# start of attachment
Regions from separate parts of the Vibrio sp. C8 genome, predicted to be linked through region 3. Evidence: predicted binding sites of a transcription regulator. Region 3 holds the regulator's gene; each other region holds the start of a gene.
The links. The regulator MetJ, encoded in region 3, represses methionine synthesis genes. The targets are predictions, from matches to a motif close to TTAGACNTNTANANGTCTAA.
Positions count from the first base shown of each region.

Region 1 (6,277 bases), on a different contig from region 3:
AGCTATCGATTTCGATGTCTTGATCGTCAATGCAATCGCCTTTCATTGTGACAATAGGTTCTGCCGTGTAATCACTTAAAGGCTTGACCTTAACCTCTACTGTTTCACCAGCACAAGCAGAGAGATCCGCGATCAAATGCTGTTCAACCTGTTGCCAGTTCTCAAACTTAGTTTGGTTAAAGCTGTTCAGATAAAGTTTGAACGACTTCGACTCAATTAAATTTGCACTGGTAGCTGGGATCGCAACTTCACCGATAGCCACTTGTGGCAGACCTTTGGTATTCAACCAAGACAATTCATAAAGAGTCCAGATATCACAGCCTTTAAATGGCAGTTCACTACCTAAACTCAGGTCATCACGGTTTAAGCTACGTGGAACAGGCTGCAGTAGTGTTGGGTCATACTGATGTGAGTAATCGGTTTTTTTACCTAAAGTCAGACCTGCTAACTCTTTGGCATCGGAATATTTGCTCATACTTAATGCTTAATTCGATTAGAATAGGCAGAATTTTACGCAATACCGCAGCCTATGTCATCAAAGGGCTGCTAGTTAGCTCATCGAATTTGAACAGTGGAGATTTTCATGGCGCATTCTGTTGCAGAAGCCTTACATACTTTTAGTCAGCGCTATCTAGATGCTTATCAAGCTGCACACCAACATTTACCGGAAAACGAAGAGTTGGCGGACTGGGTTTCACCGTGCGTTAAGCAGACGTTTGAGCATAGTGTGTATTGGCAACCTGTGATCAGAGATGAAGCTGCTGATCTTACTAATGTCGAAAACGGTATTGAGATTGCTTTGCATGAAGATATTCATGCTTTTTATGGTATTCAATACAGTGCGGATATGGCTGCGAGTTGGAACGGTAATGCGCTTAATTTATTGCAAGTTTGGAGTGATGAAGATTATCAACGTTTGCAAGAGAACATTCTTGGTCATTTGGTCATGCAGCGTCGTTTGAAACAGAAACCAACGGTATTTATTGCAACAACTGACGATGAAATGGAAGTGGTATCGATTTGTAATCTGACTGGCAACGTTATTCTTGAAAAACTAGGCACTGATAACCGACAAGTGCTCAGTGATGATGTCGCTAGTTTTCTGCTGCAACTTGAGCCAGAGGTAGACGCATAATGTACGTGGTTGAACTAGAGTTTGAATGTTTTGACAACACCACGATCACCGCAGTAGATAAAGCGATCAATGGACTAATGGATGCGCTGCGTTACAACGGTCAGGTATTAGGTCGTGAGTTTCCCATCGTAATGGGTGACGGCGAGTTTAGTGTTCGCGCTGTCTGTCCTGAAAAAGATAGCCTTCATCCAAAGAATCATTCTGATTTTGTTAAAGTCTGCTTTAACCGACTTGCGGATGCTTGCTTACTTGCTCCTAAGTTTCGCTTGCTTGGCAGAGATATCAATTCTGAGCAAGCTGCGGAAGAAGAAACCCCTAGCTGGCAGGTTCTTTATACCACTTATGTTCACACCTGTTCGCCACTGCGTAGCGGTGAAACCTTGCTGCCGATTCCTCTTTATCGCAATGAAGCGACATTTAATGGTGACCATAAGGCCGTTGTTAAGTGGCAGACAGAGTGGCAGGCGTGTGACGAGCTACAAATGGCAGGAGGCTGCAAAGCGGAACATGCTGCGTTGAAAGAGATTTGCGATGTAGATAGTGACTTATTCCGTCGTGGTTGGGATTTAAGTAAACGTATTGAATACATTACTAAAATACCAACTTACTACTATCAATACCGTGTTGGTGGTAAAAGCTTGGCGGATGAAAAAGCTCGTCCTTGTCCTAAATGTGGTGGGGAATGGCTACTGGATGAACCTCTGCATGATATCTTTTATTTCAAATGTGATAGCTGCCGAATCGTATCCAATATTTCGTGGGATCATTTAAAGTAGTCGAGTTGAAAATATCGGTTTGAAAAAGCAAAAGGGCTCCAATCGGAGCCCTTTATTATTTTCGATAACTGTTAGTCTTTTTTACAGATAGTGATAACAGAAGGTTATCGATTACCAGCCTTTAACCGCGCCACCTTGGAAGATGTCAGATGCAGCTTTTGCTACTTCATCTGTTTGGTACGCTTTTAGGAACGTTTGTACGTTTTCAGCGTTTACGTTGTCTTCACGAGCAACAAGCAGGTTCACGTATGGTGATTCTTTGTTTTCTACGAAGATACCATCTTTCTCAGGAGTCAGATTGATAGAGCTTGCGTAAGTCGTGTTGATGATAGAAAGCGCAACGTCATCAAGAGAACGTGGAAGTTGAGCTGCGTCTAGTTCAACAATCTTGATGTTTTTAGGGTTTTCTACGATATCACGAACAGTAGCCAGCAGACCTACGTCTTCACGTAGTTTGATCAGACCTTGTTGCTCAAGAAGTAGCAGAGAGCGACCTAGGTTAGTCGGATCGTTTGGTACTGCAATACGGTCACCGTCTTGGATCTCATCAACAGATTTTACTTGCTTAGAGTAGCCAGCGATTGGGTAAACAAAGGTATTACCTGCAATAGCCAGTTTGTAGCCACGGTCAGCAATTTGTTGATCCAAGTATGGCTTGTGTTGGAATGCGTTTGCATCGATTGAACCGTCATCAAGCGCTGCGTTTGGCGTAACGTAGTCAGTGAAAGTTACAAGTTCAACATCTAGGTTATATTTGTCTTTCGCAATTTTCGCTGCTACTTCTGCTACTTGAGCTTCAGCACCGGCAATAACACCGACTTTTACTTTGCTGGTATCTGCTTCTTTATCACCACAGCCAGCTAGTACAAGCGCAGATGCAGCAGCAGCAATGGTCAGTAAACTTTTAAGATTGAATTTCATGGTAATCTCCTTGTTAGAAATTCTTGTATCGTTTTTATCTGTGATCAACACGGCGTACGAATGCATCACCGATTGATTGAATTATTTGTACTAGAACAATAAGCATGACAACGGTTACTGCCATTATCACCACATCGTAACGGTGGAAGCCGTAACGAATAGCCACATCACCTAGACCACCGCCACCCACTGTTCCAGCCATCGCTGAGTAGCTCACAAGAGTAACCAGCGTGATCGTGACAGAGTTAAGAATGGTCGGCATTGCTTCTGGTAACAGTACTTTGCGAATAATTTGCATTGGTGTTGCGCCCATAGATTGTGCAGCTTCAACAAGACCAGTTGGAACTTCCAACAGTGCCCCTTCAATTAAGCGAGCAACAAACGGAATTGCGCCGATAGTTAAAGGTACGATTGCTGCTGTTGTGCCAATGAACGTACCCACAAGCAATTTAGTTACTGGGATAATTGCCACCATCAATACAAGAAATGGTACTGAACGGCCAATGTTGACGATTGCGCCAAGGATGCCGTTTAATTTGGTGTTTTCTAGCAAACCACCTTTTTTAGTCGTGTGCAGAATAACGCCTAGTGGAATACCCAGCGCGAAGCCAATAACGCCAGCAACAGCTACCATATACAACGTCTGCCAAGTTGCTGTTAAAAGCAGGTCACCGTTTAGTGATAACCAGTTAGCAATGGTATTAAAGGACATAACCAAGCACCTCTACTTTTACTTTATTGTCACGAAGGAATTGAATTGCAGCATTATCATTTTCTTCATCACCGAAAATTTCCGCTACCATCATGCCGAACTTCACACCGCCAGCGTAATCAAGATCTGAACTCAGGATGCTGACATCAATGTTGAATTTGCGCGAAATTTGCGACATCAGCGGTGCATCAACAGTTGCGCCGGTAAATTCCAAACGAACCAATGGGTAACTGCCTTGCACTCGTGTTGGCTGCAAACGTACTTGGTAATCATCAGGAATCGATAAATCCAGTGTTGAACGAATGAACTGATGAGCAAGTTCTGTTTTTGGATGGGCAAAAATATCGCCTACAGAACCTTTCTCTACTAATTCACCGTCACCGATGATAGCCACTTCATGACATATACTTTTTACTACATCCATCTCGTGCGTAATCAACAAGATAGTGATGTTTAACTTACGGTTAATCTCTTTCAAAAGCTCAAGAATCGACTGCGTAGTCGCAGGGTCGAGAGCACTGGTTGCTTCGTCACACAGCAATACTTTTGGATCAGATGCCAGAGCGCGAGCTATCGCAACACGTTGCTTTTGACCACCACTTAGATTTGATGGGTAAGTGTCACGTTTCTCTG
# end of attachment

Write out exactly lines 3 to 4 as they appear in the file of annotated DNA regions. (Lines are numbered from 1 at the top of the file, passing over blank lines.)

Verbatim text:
Positions count from the first base shown of each region.

Region 1 (6,277 bases), on a different contig from region 3: